‘Like the air we breathe’
Detroit’s citizens remain sympathetic towards the new president, for the moment, but they are concerned by the obstacles being put in his way: “Things take time. If you look at what Obama has done in the last few months, it’s more than any president did before him,” says Keith. “But, obviously, there’s a lot of work to be done. And it’s not easy for people who have lost their jobs to say everything will be okay.” People see Obama having to compromise with the lobby groups, the Republicans and even the opposition within his own party. Hope among his supporters has turned into patience. If he fails, Keith warns, “disappointment will be huge”.
People are turning to the federal government as a last resort, because the municipality has no more room to manoeuvre. Its tax base collapsed when the middle classes and capital fled, and now it is almost bankrupt. The Democratic city council seems powerless to prevent the cycle of poverty. The question of whether to integrate the metropolitan area has still not been resolved: the residents of the suburbs refuse to share their wealth, while the black inhabitants of the inner city don’t want to see their hard-won political power diluted in a metropolitan authority that would care little about them.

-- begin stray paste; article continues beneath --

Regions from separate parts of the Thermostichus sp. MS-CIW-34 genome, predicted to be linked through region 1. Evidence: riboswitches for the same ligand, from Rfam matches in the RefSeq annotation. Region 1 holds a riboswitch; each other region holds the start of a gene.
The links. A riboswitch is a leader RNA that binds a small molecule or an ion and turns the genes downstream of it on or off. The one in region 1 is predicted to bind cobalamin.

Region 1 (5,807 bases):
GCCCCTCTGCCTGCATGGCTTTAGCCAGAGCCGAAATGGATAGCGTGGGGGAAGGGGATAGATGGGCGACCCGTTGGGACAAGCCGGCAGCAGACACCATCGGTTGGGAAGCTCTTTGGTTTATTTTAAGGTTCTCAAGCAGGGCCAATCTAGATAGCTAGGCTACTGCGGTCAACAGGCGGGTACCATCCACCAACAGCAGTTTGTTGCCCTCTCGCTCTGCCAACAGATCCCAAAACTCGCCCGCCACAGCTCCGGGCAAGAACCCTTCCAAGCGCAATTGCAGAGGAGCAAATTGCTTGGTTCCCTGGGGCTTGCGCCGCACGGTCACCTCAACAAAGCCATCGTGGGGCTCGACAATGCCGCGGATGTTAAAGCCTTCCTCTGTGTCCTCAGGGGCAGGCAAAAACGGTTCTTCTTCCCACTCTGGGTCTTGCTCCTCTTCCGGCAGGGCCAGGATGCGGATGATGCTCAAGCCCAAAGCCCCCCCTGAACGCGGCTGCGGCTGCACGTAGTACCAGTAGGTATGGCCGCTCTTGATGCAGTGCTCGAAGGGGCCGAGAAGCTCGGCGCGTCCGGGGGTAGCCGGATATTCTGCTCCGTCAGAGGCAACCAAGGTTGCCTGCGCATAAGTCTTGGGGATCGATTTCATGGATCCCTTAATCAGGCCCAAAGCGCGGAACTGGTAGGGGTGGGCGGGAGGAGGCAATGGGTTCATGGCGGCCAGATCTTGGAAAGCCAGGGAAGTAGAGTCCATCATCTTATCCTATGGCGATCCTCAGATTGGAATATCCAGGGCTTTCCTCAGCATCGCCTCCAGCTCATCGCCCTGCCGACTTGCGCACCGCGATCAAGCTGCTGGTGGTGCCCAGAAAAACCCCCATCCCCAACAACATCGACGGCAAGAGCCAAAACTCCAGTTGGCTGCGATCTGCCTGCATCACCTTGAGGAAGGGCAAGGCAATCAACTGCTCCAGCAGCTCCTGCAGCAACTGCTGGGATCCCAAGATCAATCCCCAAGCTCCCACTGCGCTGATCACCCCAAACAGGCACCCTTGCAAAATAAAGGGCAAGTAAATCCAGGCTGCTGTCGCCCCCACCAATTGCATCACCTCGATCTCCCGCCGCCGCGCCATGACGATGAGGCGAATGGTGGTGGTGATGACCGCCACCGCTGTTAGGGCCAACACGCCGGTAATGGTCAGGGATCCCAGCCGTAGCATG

Despite the disaster, there are no strikes in the factories or protests in the street. Instead the poor, broken by the “casino economy”, cram into the games halls built by construction companies offered tax breaks by the council – its main development policy at the end of the 1990s. The city seems to have left behind its radical past: the strikes of 1937 and 1945 that led to the election of the first black mayor, Coleman Young in 1973 (6), the abolitionist networks, the civil rights struggle, the emergence of Black Power and the African American revolts of 1833, 1918, 1943 and 1967.
Even United Auto Workers, the all-powerful automobile trade union, has given up the fight, going as far as to agree with the bosses at GM and Chrysler not to strike in times of crisis. No one seems to be rebelling against a system that has created Detroit as its most advanced end product. “Capitalism is America,” says Keith. “It built this town: the Motown record label, the cars we drive… Capitalism is everything – everything you have, and in a way, everything you don’t have. It’s like the air we breathe – we can’t change it.”
Businessmen at the Tech Town enterprise zone and politicians are banking on the green economy. The elite has always believed in a bright future, in innovation and the perpetual cycle of “creative destruction”. This “Renaissance city” is built on liberal optimism: every time it is down it finds renewed vigour in the political theories of Schumpeter. The Renaissance Centre, conceived by Henry Ford II and built only four years after the riots of 1967, is the most glaring symbol of this. It has been the headquarters of General Motors since 1995. Businessmen enjoy lunch in the comfortable restaurant on the 73rd floor. Before them lies a panorama of devastation and a landscape of relics ingrained with the marks of violence.
“For many Americans, Detroit is Ground Zero,” says Keith. Not the ground zero created in a moment of searing intensity, but a zero reached gradually, in an account that never stops being debited. Detroit is the product of a system that makes you wonder how it stubbornly keeps on going – through the blindness of the oppressed, or the cynicism of the oppressor? “Optimism is our only solution,” Keith concludes, smiling.